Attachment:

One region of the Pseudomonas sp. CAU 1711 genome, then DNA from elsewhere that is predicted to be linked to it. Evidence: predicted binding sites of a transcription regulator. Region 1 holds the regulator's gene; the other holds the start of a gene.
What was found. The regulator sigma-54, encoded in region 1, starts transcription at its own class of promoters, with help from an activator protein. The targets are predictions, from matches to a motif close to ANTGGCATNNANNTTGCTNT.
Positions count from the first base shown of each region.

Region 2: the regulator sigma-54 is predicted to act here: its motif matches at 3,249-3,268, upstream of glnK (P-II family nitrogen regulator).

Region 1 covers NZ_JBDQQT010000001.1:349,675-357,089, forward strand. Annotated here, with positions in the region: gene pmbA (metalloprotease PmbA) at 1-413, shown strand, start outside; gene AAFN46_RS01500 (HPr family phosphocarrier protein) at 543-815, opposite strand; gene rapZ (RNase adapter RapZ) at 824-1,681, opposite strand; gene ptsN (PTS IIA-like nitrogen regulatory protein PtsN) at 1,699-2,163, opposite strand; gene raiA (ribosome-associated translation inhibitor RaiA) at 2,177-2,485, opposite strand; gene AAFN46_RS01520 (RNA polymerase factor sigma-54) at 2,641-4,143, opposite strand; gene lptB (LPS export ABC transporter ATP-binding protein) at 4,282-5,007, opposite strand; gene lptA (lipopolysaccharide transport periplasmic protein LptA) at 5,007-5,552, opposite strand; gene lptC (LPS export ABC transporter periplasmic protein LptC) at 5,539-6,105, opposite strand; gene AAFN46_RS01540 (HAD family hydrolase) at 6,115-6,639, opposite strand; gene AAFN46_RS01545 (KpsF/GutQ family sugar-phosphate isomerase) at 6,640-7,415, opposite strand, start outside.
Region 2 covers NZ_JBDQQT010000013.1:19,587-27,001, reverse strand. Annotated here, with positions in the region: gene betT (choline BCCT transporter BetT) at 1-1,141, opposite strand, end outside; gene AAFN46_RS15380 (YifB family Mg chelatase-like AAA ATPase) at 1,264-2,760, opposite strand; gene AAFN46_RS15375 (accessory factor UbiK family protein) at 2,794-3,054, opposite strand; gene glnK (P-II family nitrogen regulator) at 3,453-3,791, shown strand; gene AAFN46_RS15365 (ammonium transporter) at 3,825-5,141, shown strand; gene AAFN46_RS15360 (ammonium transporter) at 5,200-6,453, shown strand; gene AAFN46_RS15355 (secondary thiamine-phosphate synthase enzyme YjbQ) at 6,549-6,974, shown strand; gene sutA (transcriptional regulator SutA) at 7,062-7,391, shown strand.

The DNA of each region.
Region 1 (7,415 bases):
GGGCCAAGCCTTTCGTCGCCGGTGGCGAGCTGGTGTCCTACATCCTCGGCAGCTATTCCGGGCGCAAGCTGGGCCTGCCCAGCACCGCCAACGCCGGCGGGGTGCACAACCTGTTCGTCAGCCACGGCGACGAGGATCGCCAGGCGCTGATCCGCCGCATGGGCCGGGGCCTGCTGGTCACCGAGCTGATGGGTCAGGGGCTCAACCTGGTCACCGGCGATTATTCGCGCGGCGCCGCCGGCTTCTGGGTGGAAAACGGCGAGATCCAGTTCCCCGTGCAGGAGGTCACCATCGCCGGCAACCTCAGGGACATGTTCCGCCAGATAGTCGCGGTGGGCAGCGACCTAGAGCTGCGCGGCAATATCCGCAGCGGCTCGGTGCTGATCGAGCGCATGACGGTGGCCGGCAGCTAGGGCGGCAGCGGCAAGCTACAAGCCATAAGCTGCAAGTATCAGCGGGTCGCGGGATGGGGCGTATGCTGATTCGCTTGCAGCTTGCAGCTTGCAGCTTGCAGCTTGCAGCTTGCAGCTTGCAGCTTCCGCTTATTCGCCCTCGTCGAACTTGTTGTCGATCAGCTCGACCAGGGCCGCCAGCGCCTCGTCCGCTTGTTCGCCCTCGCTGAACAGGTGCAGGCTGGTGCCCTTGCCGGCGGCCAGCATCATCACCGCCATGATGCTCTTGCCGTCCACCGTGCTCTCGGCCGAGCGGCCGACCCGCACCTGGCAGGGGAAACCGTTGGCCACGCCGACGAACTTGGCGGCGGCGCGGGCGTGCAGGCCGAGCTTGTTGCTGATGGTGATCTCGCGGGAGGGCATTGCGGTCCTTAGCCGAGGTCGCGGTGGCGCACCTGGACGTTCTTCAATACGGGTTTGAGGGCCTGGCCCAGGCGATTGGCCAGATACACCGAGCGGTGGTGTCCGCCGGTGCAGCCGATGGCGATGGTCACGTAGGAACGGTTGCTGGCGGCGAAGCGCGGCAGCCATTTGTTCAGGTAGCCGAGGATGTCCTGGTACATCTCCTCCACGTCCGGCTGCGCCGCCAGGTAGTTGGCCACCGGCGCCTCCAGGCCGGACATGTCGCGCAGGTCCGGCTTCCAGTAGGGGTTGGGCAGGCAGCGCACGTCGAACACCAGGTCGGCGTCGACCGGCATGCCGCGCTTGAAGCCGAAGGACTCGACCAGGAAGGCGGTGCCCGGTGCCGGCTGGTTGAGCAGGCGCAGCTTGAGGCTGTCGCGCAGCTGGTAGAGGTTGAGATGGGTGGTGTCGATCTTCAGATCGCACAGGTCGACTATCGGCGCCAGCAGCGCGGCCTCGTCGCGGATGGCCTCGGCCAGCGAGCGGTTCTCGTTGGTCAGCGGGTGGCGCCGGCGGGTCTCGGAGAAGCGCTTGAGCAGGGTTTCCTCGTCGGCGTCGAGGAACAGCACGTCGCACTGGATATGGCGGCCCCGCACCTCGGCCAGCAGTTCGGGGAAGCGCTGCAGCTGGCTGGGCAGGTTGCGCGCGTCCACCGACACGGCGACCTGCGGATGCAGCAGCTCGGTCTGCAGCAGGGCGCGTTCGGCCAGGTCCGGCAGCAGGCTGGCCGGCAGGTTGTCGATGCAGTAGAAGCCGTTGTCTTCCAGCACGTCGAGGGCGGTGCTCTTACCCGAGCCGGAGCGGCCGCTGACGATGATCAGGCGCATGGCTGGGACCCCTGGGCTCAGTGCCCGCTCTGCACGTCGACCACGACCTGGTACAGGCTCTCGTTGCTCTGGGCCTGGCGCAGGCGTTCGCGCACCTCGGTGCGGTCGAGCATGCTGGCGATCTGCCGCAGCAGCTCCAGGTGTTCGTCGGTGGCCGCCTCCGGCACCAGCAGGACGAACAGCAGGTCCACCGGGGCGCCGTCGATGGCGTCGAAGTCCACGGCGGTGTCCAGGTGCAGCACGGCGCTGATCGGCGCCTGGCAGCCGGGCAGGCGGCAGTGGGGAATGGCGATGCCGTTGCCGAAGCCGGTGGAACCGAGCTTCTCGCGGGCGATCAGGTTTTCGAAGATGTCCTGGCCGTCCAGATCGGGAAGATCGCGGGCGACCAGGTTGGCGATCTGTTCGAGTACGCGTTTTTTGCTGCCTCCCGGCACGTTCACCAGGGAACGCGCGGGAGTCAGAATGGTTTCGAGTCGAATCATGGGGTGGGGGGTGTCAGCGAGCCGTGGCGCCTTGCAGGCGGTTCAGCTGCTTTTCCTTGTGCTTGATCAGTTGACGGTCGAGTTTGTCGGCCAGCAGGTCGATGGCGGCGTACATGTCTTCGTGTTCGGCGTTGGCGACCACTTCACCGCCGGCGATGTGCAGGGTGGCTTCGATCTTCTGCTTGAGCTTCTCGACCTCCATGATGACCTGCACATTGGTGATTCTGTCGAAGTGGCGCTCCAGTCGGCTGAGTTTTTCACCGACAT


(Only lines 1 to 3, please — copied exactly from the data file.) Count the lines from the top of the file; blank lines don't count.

One region of the Pseudomonas sp. CAU 1711 genome, then DNA from elsewhere that is predicted to be linked to it. Evidence: predicted binding sites of a transcription regulator. Region 1 holds the regulator's gene; the other holds the start of a gene.
What was found. The regulator sigma-54, encoded in region 1, starts transcription at its own class of promoters, with help from an activator protein. The targets are predictions, from matches to a motif close to ANTGGCATNNANNTTGCTNT.
Positions count from the first base shown of each region.